The Vikings in Offaly. By John Dolan

Our traditional view of the Vikings in Ireland was established by our early primary and secondary schooling. We were aware that the Vikings commenced raiding in 795 AD by their raid on Rathlin Island. Eventually they settled in a few areas around our coastline. However, most of the country was within reach of Viking raiding parties. One of the primary bases from which Viking raids emerged was from the city of Limerick. Limerick provided a springboard for raids up the Shannon, affecting areas on either side of the river.

These raids were on church monasteries resulted in the slaughter of monks and workers in the monasteries. It also appears that the Vikings knew exactly where these monasteries were located and regularly their arrival coincided when particular religious events were underway.  From other evidence they were after people, cattle and very occasionally the gold and silver in the monasteries.  People were regularly taken to be sold at slaves. The largest such raid was carried out at Howth in the year 821 AD where over 600 females were taken away by ship for slavery. In later times Dublin became the largest Viking slave centre in Western Europe; Kiev in Ukraine was their largest slave centre in the East.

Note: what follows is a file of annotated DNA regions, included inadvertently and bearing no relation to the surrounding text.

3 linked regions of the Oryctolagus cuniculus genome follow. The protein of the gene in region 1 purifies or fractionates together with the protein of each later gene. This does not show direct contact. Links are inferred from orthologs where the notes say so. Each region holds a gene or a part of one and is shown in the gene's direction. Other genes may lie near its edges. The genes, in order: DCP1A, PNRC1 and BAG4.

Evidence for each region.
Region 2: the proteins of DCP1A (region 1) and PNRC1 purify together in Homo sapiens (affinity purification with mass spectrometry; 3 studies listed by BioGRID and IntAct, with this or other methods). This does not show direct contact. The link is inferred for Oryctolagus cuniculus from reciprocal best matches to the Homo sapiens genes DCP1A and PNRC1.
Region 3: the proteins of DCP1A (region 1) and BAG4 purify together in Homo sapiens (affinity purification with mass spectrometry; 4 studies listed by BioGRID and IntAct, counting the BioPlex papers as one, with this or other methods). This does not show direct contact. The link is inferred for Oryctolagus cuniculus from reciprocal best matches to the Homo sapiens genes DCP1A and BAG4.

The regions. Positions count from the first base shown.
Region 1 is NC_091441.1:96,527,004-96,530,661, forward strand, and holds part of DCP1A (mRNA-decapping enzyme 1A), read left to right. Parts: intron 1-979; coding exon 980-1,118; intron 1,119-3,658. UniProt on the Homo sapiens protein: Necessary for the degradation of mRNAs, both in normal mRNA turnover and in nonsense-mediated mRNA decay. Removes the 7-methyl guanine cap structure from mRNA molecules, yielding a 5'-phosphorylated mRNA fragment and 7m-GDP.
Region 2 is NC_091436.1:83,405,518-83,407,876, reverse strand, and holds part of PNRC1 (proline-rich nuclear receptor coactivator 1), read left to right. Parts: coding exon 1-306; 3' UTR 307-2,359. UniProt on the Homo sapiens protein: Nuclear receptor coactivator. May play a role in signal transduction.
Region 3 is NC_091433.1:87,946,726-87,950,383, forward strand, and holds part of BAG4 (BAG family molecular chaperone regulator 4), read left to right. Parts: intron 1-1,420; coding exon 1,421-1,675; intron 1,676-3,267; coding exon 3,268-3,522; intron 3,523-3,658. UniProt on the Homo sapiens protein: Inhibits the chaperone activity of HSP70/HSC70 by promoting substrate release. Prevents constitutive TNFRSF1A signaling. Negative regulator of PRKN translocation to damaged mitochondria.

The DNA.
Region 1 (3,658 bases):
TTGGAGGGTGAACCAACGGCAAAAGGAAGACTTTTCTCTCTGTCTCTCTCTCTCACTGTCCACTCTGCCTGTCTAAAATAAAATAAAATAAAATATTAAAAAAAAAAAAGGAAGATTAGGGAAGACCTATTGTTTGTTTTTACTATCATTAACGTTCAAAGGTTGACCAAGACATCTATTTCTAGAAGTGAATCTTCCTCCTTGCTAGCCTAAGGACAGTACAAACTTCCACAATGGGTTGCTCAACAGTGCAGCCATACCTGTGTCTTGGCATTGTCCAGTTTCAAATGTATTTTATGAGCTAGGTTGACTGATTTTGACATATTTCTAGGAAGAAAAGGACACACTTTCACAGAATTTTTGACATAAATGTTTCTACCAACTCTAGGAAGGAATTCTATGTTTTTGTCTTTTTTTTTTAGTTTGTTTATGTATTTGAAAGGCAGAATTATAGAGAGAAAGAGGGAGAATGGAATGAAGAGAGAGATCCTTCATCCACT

Les pirates normands au IXe siècle by Évariste-Vital Luminais (1894), Musée Anne de Beaujeu, Moulin

Les pirates normands au IXe siècle by Évariste-Vital Luminais (1894), Musée Anne de Beaujeu, Moulin

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Offaly and the River Shannon. By Paul Clements

For his new travel book on Ireland, Paul Clements has been on a meandering journey along the River Shannon, following in the footsteps of the writer and singer Richard Hayward. His book looks back at Ireland in the 1930s but also considers the present-day Shannon which he believes is now undergoing a renaissance. [ 

The Ireland of the 1930s was an austere place in which barefoot children played in the street in a young country where the Catholic Church was all-powerful. Electrification of farms and rural houses was still some way off and some areas suffered badly from tuberculosis as well as mass emigration. Life was shaped by the rhythms of the agricultural year and farming was the mainstay of the economy.  Despite the poverty, there was another more carefree side to life which respected the arts and cultural history. People gathered at the crossroads for ceilidhs and made the most of what they had. This was the Ireland that fascinated the writer, singer and actor Richard Hayward (1892-1964), who, although born in Lancashire, grew up on the Antrim coast and became a lover of Ireland.

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